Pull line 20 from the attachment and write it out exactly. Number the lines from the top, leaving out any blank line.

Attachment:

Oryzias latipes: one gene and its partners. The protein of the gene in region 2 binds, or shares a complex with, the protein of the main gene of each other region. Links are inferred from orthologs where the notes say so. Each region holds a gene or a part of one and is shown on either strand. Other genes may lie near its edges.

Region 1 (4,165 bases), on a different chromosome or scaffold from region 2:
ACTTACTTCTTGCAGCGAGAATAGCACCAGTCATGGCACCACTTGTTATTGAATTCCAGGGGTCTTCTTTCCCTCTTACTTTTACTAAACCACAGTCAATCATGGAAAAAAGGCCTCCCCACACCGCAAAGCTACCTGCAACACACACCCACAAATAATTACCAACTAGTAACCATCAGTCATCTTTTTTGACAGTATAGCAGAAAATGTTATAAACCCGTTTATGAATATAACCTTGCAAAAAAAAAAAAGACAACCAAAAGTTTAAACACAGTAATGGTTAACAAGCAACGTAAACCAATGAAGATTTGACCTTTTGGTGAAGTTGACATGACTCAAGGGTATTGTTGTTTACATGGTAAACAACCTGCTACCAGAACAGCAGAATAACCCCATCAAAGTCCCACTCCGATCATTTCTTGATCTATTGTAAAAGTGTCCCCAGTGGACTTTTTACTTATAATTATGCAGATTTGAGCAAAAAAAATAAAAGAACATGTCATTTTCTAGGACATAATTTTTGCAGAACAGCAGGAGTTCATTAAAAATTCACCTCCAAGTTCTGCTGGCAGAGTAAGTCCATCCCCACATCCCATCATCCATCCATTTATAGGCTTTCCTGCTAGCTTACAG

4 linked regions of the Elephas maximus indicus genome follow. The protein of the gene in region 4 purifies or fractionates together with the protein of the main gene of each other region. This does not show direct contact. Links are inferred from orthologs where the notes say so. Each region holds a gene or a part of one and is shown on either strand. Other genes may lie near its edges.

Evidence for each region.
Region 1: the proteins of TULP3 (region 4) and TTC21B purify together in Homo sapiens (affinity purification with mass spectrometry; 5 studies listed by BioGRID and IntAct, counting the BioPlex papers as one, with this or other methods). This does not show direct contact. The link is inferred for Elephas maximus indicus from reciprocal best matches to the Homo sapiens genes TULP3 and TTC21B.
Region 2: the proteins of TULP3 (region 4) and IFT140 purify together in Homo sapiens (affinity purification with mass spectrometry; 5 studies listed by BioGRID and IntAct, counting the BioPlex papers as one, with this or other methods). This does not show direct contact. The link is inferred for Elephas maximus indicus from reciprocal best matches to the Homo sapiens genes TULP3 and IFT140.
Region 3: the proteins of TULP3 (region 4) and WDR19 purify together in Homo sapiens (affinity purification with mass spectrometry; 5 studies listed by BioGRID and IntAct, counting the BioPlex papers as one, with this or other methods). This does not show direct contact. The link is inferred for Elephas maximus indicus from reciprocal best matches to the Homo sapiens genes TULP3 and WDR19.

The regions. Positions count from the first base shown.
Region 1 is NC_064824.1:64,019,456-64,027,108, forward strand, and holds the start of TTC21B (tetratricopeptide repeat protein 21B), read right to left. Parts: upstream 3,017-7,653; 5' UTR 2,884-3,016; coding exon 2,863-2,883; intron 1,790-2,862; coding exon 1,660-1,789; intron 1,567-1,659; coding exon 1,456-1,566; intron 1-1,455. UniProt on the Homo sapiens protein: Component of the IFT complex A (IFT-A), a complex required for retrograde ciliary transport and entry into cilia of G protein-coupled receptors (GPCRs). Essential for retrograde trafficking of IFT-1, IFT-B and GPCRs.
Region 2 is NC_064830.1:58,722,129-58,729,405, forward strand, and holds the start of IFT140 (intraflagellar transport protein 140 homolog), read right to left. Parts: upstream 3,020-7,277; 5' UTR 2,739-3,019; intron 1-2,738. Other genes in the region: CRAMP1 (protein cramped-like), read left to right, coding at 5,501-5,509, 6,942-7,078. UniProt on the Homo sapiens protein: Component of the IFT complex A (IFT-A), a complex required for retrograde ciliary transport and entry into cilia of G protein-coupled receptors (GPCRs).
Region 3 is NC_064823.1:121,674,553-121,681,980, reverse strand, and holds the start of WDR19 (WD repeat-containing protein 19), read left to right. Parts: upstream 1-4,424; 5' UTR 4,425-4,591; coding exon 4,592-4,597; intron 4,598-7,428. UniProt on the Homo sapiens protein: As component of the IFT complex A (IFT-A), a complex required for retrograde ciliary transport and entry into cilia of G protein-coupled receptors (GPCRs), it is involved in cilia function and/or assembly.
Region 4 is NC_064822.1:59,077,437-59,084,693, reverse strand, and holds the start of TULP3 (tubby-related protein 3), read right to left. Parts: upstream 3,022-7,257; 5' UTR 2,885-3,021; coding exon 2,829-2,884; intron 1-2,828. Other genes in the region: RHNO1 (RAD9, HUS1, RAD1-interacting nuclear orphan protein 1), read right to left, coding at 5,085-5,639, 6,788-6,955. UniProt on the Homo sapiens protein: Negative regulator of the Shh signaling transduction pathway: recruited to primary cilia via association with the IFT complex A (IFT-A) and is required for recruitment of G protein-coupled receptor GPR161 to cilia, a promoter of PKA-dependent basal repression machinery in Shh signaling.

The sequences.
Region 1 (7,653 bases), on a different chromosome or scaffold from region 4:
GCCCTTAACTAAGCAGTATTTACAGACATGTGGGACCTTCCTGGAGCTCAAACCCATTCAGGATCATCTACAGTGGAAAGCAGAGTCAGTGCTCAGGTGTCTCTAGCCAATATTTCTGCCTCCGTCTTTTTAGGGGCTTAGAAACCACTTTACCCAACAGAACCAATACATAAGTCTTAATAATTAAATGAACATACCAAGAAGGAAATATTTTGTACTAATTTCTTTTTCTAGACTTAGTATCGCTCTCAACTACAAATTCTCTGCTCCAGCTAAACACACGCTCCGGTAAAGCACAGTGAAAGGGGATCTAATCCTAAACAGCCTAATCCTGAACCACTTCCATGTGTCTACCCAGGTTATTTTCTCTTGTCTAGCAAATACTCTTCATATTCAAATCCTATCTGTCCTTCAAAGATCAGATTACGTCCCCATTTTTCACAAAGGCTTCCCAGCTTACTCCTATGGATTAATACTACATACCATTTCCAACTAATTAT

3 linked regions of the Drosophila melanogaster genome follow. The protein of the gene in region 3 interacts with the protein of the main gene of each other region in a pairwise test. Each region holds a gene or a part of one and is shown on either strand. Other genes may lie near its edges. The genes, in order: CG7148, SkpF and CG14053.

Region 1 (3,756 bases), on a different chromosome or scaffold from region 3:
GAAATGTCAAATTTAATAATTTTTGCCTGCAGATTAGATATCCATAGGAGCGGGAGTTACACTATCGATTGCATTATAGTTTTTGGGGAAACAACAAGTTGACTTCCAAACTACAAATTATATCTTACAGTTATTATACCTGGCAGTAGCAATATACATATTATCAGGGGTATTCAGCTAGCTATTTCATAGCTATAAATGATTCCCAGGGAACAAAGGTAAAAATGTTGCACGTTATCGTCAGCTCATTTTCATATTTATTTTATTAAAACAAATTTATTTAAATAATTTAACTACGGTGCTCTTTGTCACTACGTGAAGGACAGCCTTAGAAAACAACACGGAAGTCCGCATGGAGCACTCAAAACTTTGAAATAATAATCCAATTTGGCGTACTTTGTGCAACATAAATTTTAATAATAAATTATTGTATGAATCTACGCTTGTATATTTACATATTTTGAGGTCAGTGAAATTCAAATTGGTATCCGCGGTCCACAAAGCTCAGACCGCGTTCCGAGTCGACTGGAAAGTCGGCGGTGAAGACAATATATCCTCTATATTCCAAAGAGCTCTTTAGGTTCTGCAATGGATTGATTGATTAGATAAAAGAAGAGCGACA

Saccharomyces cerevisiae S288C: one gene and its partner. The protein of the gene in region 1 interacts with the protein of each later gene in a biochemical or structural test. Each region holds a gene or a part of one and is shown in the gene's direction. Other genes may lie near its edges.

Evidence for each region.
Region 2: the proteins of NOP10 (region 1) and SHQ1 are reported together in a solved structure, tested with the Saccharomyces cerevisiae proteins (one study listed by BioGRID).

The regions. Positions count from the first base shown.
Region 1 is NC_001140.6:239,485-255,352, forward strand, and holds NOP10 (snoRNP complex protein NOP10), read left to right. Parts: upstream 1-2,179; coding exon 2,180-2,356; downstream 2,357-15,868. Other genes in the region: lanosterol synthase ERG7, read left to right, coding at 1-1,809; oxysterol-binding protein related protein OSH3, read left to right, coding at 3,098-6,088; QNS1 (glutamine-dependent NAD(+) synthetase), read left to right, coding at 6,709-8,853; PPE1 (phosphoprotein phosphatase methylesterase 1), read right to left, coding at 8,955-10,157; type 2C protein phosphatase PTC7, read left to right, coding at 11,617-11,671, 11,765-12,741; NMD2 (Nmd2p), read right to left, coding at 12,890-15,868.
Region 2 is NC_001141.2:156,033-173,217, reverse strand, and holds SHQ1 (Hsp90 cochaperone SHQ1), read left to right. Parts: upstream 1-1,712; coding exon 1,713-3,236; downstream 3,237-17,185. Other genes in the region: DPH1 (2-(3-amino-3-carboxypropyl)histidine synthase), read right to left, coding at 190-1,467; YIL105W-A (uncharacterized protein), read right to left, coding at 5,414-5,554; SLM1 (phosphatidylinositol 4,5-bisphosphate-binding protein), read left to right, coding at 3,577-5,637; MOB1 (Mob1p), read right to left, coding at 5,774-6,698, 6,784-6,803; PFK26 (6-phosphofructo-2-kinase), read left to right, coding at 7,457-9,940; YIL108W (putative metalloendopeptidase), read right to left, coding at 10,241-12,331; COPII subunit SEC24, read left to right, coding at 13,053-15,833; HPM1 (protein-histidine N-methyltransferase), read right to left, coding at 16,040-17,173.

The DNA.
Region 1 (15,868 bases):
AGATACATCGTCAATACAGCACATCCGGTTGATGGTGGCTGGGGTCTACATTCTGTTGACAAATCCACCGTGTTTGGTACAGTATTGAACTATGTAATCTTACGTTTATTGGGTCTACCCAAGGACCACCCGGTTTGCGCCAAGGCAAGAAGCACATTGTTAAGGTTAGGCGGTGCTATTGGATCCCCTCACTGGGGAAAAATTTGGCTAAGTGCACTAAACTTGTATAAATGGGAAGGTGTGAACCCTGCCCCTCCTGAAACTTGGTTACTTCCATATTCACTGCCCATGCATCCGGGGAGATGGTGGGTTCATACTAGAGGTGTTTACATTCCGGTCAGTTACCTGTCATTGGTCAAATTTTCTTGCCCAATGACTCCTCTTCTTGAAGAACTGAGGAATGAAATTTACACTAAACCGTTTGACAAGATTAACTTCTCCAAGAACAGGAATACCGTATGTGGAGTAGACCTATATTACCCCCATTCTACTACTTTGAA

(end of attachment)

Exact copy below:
Saccharomyces cerevisiae S288C: one gene and its partner. The protein of the gene in region 1 interacts with the protein of each later gene in a biochemical or structural test. Each region holds a gene or a part of one and is shown in the gene's direction. Other genes may lie near its edges.